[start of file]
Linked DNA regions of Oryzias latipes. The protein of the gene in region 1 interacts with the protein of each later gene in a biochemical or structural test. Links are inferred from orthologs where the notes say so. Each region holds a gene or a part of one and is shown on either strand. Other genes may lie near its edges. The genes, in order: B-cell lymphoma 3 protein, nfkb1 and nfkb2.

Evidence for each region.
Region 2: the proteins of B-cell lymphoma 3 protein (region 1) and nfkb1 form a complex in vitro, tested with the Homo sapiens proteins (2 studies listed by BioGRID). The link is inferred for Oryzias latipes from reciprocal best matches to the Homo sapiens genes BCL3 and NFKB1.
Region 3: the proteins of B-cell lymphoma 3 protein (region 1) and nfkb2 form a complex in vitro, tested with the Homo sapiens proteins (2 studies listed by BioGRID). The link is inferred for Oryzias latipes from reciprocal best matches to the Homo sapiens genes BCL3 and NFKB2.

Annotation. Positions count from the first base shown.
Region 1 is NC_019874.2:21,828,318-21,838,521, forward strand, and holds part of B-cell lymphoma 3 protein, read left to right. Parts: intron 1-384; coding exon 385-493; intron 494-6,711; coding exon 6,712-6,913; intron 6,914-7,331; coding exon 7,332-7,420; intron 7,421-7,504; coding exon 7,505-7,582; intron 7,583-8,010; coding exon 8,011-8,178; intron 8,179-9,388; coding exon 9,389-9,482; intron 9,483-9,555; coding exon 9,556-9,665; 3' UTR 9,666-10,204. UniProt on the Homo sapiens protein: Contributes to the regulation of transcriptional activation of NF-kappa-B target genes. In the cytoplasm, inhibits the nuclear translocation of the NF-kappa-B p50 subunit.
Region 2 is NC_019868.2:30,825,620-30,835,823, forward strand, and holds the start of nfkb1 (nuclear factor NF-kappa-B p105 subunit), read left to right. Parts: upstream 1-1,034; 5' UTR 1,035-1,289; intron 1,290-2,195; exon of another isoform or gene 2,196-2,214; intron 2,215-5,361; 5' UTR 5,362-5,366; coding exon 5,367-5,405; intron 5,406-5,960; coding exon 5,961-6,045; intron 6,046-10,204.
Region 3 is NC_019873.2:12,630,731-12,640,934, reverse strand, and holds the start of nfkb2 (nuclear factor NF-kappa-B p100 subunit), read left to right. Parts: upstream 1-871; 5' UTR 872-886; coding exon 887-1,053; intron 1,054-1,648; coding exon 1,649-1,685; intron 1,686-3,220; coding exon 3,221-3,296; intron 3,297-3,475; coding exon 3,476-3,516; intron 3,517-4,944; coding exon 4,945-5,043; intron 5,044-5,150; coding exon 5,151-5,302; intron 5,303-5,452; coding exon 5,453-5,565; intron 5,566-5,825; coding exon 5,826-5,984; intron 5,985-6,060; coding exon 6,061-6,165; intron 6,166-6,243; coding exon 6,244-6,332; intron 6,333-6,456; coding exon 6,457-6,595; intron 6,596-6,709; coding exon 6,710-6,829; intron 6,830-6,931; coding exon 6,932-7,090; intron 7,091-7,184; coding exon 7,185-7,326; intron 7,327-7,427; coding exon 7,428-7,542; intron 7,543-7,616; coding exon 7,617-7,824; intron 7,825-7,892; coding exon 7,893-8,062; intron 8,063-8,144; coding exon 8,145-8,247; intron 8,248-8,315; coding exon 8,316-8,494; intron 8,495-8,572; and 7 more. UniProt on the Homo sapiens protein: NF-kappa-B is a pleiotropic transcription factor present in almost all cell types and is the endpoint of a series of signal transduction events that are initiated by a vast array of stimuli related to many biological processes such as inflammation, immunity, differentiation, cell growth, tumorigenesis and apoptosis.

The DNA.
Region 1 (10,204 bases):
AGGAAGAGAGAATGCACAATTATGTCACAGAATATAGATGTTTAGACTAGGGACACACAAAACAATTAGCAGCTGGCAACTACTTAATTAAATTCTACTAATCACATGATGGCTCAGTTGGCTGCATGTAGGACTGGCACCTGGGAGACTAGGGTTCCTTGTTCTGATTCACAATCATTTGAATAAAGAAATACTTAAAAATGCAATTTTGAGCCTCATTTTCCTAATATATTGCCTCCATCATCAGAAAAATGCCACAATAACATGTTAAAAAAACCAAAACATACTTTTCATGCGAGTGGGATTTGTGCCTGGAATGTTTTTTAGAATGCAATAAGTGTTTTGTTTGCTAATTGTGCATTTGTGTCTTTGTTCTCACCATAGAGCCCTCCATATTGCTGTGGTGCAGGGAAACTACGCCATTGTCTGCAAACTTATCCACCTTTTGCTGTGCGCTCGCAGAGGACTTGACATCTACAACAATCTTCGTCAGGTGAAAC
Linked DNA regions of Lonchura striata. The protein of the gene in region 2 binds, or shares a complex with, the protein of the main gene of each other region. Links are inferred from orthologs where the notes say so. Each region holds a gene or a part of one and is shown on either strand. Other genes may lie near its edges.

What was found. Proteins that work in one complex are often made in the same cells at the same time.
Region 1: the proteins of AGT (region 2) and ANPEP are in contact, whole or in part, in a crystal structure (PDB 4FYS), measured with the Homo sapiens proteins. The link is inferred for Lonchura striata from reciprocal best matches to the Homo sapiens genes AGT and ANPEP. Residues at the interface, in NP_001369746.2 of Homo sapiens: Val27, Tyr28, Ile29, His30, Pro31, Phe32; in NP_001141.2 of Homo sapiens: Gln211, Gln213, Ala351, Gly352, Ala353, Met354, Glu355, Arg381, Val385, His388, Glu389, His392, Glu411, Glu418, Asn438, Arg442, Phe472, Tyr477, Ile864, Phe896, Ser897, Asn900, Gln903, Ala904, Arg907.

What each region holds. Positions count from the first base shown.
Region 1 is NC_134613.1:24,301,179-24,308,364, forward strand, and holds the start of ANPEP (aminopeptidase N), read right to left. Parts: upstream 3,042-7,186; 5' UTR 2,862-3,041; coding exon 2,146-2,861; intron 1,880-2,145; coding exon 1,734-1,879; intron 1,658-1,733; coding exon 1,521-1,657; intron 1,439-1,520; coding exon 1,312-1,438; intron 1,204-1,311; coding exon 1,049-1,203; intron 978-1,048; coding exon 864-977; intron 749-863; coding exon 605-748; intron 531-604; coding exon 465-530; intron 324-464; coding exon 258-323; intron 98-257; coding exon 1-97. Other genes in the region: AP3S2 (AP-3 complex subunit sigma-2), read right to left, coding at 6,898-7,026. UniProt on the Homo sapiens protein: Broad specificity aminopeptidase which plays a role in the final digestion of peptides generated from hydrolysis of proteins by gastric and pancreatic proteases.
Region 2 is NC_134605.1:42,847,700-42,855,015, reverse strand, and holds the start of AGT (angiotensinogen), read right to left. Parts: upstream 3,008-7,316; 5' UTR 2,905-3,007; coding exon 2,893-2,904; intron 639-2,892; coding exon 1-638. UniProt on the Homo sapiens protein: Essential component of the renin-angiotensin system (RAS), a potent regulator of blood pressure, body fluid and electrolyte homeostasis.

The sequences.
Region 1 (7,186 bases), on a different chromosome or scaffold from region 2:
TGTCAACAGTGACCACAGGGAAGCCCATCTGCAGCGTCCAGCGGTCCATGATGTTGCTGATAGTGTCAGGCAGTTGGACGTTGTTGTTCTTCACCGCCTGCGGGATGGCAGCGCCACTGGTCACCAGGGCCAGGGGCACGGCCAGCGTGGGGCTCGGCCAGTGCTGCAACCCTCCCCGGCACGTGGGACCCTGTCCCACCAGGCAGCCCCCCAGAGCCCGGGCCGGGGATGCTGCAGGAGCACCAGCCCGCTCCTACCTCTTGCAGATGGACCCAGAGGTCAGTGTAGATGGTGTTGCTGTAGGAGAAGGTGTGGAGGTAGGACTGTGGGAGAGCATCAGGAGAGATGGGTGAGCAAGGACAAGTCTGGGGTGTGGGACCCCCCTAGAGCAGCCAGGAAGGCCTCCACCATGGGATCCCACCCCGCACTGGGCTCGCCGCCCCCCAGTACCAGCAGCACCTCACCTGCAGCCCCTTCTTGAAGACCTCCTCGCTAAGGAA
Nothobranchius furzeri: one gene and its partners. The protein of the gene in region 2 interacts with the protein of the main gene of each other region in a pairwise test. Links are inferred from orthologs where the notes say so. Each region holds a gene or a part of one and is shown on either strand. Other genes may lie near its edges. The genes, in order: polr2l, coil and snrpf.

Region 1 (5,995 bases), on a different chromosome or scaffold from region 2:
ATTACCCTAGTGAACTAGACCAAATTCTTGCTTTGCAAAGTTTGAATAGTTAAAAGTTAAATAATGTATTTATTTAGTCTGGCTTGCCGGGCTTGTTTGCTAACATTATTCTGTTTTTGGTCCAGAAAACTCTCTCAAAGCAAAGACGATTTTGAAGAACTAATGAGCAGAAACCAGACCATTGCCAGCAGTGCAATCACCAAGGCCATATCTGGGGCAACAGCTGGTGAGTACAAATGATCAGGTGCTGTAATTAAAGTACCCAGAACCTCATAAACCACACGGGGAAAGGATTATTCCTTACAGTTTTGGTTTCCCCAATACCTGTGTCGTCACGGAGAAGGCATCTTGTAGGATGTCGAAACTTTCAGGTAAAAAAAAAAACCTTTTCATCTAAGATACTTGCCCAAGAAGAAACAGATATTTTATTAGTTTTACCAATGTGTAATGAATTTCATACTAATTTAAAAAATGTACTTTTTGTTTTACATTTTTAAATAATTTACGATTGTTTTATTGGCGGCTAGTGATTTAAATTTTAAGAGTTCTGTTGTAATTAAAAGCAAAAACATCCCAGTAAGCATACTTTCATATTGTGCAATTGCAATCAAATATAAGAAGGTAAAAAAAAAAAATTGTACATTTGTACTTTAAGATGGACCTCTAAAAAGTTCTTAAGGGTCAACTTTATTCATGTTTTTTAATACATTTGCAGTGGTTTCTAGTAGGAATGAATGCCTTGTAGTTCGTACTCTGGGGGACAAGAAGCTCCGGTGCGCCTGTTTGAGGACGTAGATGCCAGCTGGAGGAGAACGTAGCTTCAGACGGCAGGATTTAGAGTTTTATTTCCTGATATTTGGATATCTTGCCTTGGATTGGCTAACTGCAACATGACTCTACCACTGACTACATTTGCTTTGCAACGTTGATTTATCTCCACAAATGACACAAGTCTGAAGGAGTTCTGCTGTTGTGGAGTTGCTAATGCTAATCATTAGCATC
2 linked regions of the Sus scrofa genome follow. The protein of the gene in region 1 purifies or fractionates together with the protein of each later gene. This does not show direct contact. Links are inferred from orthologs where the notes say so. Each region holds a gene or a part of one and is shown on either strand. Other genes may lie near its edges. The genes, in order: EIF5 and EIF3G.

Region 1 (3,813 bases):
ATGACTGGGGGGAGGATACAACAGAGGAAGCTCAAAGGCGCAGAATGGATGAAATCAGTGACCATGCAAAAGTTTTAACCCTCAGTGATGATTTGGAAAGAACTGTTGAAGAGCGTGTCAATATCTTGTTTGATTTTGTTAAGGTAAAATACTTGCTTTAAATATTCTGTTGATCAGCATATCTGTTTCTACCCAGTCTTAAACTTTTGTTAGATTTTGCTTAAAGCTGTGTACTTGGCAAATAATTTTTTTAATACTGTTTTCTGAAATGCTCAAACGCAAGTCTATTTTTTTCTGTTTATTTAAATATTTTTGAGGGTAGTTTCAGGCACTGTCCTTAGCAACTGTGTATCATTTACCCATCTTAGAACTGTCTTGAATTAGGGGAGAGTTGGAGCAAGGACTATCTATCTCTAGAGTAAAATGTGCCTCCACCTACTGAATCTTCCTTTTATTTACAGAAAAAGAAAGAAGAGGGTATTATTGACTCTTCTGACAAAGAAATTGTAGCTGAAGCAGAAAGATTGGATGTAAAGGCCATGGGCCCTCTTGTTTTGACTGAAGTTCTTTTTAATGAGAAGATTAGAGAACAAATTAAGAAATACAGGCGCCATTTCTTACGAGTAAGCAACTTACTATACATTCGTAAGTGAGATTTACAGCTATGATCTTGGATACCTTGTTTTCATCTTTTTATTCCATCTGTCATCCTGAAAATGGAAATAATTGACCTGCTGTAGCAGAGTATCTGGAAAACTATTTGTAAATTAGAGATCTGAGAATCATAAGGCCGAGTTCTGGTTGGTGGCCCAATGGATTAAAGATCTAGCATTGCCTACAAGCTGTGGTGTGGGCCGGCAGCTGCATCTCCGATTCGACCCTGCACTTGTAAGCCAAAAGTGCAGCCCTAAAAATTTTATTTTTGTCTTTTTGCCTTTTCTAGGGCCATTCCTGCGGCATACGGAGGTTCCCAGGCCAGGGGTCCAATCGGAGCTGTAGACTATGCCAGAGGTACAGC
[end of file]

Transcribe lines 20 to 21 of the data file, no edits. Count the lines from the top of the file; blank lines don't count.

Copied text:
TGTCAACAGTGACCACAGGGAAGCCCATCTGCAGCGTCCAGCGGTCCATGATGTTGCTGATAGTGTCAGGCAGTTGGACGTTGTTGTTCTTCACCGCCTGCGGGATGGCAGCGCCACTGGTCACCAGGGCCAGGGGCACGGCCAGCGTGGGGCTCGGCCAGTGCTGCAACCCTCCCCGGCACGTGGGACCCTGTCCCACCAGGCAGCCCCCCAGAGCCCGGGCCGGGGATGCTGCAGGAGCACCAGCCCGCTCCTACCTCTTGCAGATGGACCCAGAGGTCAGTGTAGATGGTGTTGCTGTAGGAGAAGGTGTGGAGGTAGGACTGTGGGAGAGCATCAGGAGAGATGGGTGAGCAAGGACAAGTCTGGGGTGTGGGACCCCCCTAGAGCAGCCAGGAAGGCCTCCACCATGGGATCCCACCCCGCACTGGGCTCGCCGCCCCCCAGTACCAGCAGCACCTCACCTGCAGCCCCTTCTTGAAGACCTCCTCGCTAAGGAA
Nothobranchius furzeri: one gene and its partners. The protein of the gene in region 2 interacts with the protein of the main gene of each other region in a pairwise test. Links are inferred from orthologs where the notes say so. Each region holds a gene or a part of one and is shown on either strand. Other genes may lie near its edges. The genes, in order: polr2l, coil and snrpf.